January 2023 Sesshin, Day 2: Everything Arises, Everything Falls Away: Teachings on Impermanence and the End of Suffering by Ajahn Chah (trans. by Paul Breiter)
3:28PM Jan 19, 2023
This is the second day of this January 2023, seven day Rohatusu sesshin. And I'm going to read again today from this book, by Ajahn Chah, entitled Everything Arises, Everything Falls Away.
Continuing from yesterday, we're starting a chapter six, which is entitled, seeing things as they really are. And John Shaw says, The Buddha taught to look at whatever appears, things don't stay. Having arisen, they cease ceasing, they appear again and having appeared, they cease. But a confused uninstructed person doesn't want it to be this way. If we meditate and become tranquil, we want to remain like that and don't want any disturbance. But that isn't realistic. The Buddha wanted us to first look at the facts and know these things as deceptive, then we can really have tranquillity. We don't know them, we become their owners and the trap of self view comes about. So we have to go back to the origin and find out how it happened that way.
We look for relief in things in things outside ourselves.
We want everything that's unpleasant to stop. Want to get what we want. Nothing wrong with that. But we expect it
everything that we dislike everything painful. We're really not willing to open to it all the way we're not willing to see it completely. Said whistling in the graveyard. Maybe if I ignore it, it'll, it'll change it'll go away. That's not the way of practice. It's not the way out of our, of our suffering. The psychologist Marsha Linehan. And also a Zen teacher said the only way out of hell is through it.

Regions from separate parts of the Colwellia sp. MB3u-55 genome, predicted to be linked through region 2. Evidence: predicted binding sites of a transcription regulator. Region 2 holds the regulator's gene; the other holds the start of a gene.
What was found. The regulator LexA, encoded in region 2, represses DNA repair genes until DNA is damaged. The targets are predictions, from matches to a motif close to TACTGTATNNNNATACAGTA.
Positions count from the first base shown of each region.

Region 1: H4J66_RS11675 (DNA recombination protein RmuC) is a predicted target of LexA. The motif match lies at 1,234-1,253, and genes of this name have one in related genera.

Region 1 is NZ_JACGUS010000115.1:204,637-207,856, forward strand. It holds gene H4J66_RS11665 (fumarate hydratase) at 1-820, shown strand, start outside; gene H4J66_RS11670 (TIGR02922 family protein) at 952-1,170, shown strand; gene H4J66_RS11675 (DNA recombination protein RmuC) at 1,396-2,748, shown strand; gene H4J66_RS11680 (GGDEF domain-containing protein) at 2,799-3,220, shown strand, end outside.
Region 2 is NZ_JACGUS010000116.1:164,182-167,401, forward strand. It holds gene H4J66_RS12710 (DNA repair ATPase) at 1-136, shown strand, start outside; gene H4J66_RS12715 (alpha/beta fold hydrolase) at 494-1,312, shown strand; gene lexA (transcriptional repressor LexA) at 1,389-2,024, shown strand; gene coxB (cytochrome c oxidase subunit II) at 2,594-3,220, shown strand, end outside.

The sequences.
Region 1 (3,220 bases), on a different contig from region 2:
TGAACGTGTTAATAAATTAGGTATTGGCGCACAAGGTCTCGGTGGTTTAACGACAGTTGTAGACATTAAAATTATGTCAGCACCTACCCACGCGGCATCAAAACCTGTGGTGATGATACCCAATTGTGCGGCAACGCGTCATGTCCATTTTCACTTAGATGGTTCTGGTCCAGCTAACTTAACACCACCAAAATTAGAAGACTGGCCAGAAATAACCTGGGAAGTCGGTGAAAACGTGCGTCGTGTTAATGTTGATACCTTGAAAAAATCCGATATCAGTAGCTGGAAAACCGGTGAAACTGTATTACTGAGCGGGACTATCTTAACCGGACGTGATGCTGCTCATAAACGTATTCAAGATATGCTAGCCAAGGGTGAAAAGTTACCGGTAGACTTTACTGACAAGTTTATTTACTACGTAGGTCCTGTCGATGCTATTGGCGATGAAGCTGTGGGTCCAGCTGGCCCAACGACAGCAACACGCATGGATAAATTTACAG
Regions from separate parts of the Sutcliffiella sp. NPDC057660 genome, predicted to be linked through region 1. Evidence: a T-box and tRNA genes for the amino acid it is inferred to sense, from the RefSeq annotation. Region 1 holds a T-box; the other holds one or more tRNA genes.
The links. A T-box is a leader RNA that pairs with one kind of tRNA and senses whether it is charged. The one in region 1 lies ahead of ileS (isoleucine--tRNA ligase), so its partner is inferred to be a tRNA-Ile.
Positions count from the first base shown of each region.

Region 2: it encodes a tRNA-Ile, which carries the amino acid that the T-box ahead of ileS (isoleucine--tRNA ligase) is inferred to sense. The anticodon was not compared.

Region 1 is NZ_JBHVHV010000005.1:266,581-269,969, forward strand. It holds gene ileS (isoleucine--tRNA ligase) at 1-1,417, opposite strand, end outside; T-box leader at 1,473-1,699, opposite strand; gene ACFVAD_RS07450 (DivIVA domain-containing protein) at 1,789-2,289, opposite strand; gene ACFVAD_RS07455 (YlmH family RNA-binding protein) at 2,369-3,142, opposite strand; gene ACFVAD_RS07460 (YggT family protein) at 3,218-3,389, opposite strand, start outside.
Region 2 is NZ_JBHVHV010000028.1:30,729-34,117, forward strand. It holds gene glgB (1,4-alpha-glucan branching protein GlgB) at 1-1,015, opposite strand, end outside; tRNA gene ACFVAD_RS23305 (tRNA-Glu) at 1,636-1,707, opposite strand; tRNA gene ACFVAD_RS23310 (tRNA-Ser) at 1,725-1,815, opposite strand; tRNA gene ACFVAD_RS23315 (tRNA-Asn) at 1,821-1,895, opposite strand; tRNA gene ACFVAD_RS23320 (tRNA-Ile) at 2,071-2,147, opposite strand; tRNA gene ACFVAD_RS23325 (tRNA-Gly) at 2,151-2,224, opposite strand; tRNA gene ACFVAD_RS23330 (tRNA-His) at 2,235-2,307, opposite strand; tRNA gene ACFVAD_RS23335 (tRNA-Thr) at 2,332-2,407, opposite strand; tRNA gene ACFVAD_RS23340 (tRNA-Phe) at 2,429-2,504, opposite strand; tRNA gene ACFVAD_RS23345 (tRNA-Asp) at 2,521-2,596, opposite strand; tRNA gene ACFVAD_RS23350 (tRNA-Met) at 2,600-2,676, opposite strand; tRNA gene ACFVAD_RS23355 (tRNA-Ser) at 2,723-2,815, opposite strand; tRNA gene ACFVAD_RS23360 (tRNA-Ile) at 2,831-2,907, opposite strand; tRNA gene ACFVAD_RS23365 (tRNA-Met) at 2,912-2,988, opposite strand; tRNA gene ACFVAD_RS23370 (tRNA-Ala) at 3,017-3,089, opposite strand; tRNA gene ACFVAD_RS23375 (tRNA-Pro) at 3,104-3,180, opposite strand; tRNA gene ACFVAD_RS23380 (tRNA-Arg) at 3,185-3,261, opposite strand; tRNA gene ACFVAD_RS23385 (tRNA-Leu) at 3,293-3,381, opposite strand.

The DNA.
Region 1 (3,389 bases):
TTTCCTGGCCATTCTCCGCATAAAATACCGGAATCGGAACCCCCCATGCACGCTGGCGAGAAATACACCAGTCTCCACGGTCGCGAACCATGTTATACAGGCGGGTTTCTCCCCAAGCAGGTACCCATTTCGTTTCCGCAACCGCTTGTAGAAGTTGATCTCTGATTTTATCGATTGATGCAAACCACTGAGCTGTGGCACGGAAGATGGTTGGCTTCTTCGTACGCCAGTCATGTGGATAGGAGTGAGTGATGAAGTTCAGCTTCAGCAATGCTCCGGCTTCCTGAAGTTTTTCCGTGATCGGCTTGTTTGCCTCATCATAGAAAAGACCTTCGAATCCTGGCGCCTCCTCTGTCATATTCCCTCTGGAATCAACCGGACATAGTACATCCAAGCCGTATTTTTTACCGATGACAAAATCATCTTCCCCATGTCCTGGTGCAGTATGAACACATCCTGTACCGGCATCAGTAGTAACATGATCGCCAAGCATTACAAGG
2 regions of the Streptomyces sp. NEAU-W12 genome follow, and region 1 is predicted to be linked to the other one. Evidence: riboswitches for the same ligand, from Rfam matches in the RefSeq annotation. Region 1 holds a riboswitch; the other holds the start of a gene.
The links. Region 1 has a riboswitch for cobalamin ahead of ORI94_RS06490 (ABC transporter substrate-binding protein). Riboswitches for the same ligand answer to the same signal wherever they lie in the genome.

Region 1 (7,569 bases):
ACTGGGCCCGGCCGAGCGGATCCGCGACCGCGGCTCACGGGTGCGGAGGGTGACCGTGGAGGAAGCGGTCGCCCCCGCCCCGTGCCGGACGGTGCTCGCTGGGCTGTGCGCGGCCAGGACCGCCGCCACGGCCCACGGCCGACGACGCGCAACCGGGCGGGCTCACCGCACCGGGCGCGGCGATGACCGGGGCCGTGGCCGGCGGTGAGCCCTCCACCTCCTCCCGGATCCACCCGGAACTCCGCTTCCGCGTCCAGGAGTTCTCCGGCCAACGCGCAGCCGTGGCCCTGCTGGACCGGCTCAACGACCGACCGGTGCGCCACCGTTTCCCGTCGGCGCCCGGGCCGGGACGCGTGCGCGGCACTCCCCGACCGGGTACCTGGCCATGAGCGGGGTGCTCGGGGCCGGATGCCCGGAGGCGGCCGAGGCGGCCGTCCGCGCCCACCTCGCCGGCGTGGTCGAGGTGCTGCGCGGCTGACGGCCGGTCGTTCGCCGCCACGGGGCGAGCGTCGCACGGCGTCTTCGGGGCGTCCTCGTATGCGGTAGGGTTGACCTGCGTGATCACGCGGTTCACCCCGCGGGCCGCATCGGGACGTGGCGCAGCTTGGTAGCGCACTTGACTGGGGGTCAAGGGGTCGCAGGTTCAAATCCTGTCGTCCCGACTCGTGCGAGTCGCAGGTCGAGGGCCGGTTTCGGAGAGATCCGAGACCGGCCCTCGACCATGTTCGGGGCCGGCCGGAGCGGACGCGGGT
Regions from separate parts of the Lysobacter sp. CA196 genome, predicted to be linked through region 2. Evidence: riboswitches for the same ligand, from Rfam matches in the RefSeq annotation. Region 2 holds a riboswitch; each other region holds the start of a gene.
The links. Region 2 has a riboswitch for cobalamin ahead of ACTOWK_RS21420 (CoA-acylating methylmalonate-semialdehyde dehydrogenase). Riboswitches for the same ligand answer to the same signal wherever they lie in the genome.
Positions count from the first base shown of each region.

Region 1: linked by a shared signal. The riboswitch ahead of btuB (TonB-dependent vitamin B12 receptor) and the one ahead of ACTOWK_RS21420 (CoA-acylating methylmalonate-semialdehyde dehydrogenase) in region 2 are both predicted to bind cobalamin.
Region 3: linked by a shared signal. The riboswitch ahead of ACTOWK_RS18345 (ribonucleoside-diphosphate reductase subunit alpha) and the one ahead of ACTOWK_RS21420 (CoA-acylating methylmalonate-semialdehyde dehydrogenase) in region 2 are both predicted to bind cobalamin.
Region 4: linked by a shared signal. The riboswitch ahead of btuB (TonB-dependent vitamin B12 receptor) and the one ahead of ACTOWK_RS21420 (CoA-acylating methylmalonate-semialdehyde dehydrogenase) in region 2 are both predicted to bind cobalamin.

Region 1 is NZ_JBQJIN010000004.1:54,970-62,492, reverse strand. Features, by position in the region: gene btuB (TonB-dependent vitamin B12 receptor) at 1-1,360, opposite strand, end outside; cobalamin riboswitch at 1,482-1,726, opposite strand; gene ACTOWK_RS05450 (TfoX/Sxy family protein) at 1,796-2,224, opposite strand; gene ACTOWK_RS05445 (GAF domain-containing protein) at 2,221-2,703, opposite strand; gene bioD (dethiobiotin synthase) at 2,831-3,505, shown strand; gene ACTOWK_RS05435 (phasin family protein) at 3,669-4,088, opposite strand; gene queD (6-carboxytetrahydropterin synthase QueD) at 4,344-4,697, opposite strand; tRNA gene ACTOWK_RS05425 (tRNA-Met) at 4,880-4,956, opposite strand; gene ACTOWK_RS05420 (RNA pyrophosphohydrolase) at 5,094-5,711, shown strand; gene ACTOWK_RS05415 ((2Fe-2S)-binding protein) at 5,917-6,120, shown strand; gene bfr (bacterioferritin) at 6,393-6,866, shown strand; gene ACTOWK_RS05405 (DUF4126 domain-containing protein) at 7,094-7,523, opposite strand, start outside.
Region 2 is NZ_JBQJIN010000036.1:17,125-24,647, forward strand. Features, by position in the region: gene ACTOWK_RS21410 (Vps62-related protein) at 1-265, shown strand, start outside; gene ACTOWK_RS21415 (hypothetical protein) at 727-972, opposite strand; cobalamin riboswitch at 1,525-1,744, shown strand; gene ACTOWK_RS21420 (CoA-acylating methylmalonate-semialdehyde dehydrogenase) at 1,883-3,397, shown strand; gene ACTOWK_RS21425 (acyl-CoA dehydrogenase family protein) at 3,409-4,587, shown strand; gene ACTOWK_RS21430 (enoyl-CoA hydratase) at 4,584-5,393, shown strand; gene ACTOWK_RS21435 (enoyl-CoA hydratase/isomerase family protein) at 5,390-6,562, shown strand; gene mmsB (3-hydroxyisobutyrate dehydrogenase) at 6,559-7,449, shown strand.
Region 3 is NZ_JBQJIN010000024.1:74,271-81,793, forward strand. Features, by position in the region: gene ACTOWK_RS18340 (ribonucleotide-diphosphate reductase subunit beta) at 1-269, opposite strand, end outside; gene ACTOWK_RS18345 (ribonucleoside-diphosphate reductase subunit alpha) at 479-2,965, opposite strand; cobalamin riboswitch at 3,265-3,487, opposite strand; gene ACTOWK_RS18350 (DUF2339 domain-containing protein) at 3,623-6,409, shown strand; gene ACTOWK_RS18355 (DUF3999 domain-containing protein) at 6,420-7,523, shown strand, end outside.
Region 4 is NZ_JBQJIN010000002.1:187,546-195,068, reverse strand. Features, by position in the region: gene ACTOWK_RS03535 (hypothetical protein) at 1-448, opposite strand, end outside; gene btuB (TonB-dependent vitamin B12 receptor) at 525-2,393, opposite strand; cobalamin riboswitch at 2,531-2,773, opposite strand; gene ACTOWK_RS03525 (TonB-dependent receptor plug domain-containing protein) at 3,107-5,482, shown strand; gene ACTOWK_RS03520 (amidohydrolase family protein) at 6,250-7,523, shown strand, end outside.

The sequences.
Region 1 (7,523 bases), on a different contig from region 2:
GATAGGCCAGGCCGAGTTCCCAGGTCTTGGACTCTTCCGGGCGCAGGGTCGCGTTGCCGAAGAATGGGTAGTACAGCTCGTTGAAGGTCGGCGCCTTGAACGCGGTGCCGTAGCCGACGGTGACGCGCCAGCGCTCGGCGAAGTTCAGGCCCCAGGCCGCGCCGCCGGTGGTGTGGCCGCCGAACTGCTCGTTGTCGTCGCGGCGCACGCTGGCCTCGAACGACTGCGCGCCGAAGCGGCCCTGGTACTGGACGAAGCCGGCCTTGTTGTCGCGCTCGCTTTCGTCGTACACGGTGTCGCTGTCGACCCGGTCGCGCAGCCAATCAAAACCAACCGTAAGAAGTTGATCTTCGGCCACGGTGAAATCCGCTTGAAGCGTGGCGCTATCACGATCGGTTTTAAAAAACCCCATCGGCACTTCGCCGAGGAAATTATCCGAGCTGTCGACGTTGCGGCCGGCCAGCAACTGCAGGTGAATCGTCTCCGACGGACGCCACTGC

You have to see it
says we have to go back to the origin and find out how it happened that way. We have to understand the way things really are. The way things contact the mind how the mind reacts, and then we can be at peace. This is what we have to investigate. If we don't want things to happen the way they do, we won't have peace. Wherever we may try to escape to things still happen the same way. This is their nature. Like someone in a bowling alley, ball is going into the gutter and they've throwing every bit of body English they can try to keep it in the lane. Ball is going where it wants. It's already been released.
It's true that we don't know how things are going to turn out. And so we hope that they'll turn out the way we want. But really do we have the ability to control our environment in any meaningful way.
He says simply speaking this is truth. Impermanence suffering, an absence of itself or the nature of phenomena. Again, these are the three characters mystics of existence, as laid out by the Buddha, anicca, dukkha, and anatta.